Sword, Desk and Ephemera of George E. Alden The “Western Sharpshooters” - Inventory Number: GRO 072 / SOLD
Civil War Grouping of Major George Edward Alden. Born in Massachusetts, and a resident of Missouri at the time the Civil War broke out, he enlisted in Co. B, “Birges Sharpshooters” (later the 66th Illinois Volunteers / “Western Sharpshooters”) on Sept. 21, 1861.
By 1862, Alden's abilities and skills were noted, and he was promoted to Quartermaster Sergeant on May 21st of that year. Another promotion to Captain and Assistant Quartermaster on March 12, 1863, put him into Field & Staff service. He served until resigning on Dec. 9, 1871. He applied for a pension on July 12, 1879. After his passing as a resident of Kansas, his widow applied for a pension on Jan. 1, 1923. Major Alden is buried in the Ellsworth Cemetery, Ellsworth, Kansas.
The Collection Consists of:
1. Alden's M1860 Field & Staff Officer’s Sword by Emerson & Silver, Trenton, NJ. Beautiful age-toned brass pommel with eagle, knuckle bow and kidney-shaped guard with relief eagle and a trophy of flags (small, repaired section to guard). 30° straight blade etched with an eagle and floral work. Reverse is similar but with "US" opposite the eagle.
2. Major Alden's field desk, opens into 4 sections, including a flat writing area, drawers, and several "pigeon-hole" units. Weighs 42 pounds!
3. Lot of Civil War Alden family CDVs including George by himself, one of his brother Algernon in his Captain's uniform as an Assistant Adjutant General, one with his brother Lewellyn (also in uniform), one with his wife, one of his brother Lewellyn alone in a sergeant's uniform, sister Harriet, and probably his son (it is not marked); also there's an original newspaper obituary, and a charcoal sketch of elderly Major Alden from 1911.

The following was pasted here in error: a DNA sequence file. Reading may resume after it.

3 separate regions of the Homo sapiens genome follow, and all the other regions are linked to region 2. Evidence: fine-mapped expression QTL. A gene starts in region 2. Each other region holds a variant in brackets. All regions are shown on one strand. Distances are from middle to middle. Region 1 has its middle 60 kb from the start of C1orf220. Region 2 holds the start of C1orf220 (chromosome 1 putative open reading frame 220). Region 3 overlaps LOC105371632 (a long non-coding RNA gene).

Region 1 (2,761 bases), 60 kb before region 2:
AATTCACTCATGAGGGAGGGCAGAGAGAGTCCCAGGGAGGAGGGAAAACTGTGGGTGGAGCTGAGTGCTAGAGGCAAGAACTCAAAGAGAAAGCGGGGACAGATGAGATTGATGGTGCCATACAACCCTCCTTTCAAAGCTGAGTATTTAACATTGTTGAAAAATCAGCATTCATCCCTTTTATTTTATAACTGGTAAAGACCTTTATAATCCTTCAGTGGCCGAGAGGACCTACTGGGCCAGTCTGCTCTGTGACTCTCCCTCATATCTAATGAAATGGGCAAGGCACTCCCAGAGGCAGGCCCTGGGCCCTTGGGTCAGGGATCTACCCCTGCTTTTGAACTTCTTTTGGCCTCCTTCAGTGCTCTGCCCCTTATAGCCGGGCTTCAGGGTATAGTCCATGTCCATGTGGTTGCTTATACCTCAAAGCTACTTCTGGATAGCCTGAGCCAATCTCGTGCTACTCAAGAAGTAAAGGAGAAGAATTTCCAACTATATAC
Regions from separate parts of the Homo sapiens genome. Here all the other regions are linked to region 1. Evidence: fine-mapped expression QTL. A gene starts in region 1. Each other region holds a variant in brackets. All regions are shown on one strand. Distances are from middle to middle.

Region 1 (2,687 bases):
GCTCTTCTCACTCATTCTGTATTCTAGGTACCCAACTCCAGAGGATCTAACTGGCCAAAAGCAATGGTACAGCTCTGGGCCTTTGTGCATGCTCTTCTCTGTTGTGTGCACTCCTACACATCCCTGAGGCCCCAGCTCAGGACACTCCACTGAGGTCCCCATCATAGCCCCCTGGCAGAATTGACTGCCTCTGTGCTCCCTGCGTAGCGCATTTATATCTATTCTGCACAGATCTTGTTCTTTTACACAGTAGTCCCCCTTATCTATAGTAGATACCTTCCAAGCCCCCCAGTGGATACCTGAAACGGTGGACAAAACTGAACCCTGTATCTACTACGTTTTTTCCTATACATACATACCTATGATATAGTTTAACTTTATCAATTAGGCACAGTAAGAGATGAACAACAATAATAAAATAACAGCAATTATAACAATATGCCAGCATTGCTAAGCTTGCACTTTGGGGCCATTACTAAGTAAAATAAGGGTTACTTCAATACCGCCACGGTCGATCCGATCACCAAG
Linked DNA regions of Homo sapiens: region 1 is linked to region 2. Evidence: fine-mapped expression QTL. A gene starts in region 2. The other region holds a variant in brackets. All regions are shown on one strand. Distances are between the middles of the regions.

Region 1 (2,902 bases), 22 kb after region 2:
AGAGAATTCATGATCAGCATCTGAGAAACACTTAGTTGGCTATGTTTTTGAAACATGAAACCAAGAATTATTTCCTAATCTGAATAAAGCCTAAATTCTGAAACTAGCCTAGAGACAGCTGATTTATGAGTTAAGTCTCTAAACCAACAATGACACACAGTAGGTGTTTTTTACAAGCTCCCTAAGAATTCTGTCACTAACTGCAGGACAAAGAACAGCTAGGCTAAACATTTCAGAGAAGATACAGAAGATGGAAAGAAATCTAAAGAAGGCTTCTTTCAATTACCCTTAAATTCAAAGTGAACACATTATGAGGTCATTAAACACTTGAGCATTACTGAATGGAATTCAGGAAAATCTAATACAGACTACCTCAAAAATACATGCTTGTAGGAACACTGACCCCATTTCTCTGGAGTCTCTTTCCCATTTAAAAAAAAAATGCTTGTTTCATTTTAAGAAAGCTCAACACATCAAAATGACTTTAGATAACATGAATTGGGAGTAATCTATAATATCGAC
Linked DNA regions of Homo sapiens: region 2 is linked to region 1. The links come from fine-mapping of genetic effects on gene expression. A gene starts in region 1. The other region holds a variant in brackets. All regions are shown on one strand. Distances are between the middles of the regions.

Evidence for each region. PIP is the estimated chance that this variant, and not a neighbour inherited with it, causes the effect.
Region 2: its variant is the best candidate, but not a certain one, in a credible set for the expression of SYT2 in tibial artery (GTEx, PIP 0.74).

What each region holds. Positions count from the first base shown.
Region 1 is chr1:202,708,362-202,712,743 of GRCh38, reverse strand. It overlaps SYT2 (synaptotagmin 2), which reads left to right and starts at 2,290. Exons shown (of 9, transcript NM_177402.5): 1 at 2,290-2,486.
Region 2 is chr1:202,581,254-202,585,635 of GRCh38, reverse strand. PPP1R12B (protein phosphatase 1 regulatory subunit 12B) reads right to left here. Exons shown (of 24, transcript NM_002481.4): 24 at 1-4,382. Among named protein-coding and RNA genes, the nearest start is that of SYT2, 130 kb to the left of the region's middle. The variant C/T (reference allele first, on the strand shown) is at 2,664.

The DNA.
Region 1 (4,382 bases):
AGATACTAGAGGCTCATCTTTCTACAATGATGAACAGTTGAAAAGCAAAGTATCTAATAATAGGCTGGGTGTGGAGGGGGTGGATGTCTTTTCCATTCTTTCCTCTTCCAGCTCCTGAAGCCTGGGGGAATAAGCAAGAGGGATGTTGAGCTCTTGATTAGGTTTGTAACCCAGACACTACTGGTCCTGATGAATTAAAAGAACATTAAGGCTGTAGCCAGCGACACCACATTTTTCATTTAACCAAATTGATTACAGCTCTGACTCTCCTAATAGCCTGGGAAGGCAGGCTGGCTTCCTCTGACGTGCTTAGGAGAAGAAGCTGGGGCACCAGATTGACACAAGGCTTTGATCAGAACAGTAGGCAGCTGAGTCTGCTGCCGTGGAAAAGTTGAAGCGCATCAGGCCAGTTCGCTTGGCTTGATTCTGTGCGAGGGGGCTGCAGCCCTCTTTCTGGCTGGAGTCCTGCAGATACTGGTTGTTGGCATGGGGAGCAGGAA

4. Printed copies of his military service history, pension records and gravesite information.
5. Incredible ORIGINAL letter (thick woven paper with "US" seal in top left corner) from then Lt. Col. James Oakes of the 4th US Cavalry to Gen'1 Grant asking Grant to promote Alden from his volunteer unit into the Regular Army. A transcription of the letter is typed out. Oakes has an incredible military history himself. West Point graduate class of 1846, served with the 2nd Dragoons during the Mexican War, promoted twice for gallantry during that war, wounded in 1850 in an affair against the Indians, promoted again in 1855 when he served with the 2nd US Infantry, serving through the Civil War in several roles, breveted Brigadier General & retiring from service in April, 1879! That's almost 33 full years of US Army service. No wonder he's buried at Arlington National Cemetery after passing away in 1910 at the age of 84! Along with his letter to General Grant, paperwork includes printed copies of his service records and gravesite information.
Inventory Number: GRO 072 / SOLD